An innovative project at Polk State College has students getting hands-on experience with underwater robotics, and a firsthand look at career options the field has to offer.
“We’ve learned about robotics, but also about how what we’re doing is so much bigger than just a high school project,” said Rene Respicio, a senior at Polk State Chain of Lakes Collegiate High School who aspires to be a biomedical engineer.
“For me, I feel a lot more confident going into engineering after this project. It’s really encouraged me to go after what I want to do.”
The multifaceted underwater robotics project began at the start of the spring semester. Since then, students have built an underwater robot, taken field trips to collect water samples and tour businesses utilizing underwater robotics, and attended guest lectures on topics such as hyperbaric medicine and microplastics pollution. Arts-minded students have filmed the various phases of the project, creating a documentary that they plan to enter into a competition.
“The goal of this project was to be as interdisciplinary as possible and to incorporate many different types of learning,” said Polk State Biology Professor Joey Maier, the lead professor on the project. “The idea has been to inspire students, and to show them that they can be candidates for the companies and schools that are specializing in this type of work.”
At the center of the underwater robotics project, of course, is the underwater robot itself, which students in Polk State Chain of Lakes Collegiate’s STEM Research course built using a kit and open-source software from California-based OpenROV. Anatomy and Physiology Professor and STEM Coordinator Suzanne Ramjattan Halverson teaches the STEM Research course.
The building process required students to use a variety of techniques, including soldering and acrylic welding, which involves using a chemical solvent to adhere pieces of the chassis together. The students also used Polk State Chain of Lakes Collegiate High School’s 3D printer, purchased with funds from the 2016 Polk Education Foundation STEaM Grant, to print parts that will be used for water collection.
Completed about a month ago, the robot, which sports a Polk State decal on its top panel, weighs about 5.7 pounds, and measures about 12 inches long, 8 inches wide, and 6 inches tall. It includes a high-definition webcam and streams video to a surface laptop via an ultrathin, two-wire tether, according to openrov.com. It can collect video and water samples from as deep as 300 feet. So far, the robot has been tested in the pool behind Lakeland’s Scuba Etc., and used to explore a sunken boat at Blue Heron Bridge in Rivera Beach.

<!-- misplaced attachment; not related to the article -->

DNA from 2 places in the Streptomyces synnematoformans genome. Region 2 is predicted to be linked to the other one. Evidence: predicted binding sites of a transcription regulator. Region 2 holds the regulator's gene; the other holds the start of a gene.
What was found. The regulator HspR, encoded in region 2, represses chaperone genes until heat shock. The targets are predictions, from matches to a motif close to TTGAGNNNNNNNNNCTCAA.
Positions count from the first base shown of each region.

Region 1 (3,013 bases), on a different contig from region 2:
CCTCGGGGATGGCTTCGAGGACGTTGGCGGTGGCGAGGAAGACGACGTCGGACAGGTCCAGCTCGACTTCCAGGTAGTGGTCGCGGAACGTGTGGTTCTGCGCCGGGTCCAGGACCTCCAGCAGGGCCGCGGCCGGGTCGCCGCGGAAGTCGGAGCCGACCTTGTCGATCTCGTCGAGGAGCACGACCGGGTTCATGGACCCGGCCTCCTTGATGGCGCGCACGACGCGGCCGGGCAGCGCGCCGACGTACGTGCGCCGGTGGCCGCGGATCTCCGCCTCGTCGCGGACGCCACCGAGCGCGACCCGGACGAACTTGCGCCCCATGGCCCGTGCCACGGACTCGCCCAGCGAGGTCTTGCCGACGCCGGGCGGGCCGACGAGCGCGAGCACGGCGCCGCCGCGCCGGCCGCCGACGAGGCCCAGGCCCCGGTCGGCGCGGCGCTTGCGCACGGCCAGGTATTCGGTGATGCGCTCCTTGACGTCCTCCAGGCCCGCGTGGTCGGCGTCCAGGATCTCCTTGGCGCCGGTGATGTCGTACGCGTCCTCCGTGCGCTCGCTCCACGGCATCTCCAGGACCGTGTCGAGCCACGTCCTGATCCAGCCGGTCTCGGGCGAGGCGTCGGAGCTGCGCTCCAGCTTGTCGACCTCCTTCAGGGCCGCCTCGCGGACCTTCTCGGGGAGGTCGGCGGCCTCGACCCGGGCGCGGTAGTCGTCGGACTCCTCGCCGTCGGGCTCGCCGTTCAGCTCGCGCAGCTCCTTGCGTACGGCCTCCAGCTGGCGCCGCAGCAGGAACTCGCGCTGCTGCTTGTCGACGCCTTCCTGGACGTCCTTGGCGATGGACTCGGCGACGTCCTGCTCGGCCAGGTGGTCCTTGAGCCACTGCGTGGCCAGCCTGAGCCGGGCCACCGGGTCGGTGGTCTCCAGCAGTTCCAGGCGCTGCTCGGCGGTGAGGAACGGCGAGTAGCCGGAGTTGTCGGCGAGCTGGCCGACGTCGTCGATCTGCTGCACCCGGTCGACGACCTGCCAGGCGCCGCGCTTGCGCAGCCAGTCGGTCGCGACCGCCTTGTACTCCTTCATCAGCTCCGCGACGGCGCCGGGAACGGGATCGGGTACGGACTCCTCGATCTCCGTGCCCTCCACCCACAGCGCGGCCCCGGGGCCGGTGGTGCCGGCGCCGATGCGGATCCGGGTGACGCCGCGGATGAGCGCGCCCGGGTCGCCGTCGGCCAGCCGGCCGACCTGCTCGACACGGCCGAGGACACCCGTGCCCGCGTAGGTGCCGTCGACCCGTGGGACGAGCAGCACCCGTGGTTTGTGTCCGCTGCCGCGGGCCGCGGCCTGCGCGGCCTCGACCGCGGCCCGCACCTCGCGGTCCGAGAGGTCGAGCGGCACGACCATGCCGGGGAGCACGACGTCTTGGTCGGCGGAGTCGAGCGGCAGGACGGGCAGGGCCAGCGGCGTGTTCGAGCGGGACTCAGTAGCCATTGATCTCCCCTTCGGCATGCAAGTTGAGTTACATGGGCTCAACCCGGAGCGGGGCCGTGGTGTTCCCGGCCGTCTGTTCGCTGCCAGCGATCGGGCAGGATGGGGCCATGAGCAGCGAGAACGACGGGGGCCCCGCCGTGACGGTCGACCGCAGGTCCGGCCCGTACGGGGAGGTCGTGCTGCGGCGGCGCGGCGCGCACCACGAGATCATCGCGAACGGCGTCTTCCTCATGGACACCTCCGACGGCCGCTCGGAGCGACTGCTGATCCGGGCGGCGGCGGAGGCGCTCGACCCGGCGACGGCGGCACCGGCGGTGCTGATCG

Throughout the semester, as the robot was taking shape, students in Halverson’s STEM Research class, as well as students studying anatomy and physiology, biology, oceanography and physics attended guest lectures presented by professors of wide-ranging areas of expertise. For instance, Biology Professor Tammy Cronan presented on fecal coliform detection; Florida Sea Grant Extension Agent Maia McGuire presented on microplastics; Biology Professor Anthony Rizzo presented on hyperbaric medicine; and Earth Science Professor Natalie Whitcomb presented on water sampling procedures.
Students also took field trips during the semester, including to the Polk State Clear Springs Advanced Technology Center 3D printing lab, for a more in-depth look at the possibilities of the technology, and to Triton Submarines LLC, a manufacturing operation in Vero Beach, to see for themselves real-life applications of underwater robotics.
Two video projects captured the semester-long dive into underwater robotics. A summary video was presented at We Robot, a conference on legal and policy issues related to robotics, at the University of Miami in early April. A longer documentary is still in the works but is planned to be submitted to the 2016 Blue Ocean Film Festival & Conservation Summit.
While students are finished building the robot, the documentary is in its final stages, and the semester is coming to a close, Maier said the learning opportunities the underwater robot presents are just beginning.
Maier and Whitcomb anticipate using the robot in classes for many semesters to come, allowing students to collect and study water samples from varying depths, thereby enhancing their understanding of the complicated effects of pollution.
“The pollutants we think of as surface pollutants might actually be affecting things much deeper below the surface,” Maier said.
In the future, Halverson said her students will be able to use the robot to participate in robotics competitions.
“My goal is that STEM scholars will take away that STEM is not just one discipline. STEM is integrating various disciplines and applying them toward a common goal to solve real-world issues. For instance, using an underwater robot to collect water samples from the ocean, then testing that water sample for fecal coliform or other types of microplastics, will show our students that STEM disciplines work together and will assist them as they move forward in their careers,” she said.
Polk State College operates three public charter high schools, including Polk State Chain of Lakes Collegiate in Winter Haven, Polk State Lakeland Gateway to College Collegiate, and Polk State Lakeland Collegiate. All three high schools allow students to fulfill requirements for their diplomas while also earning college credits.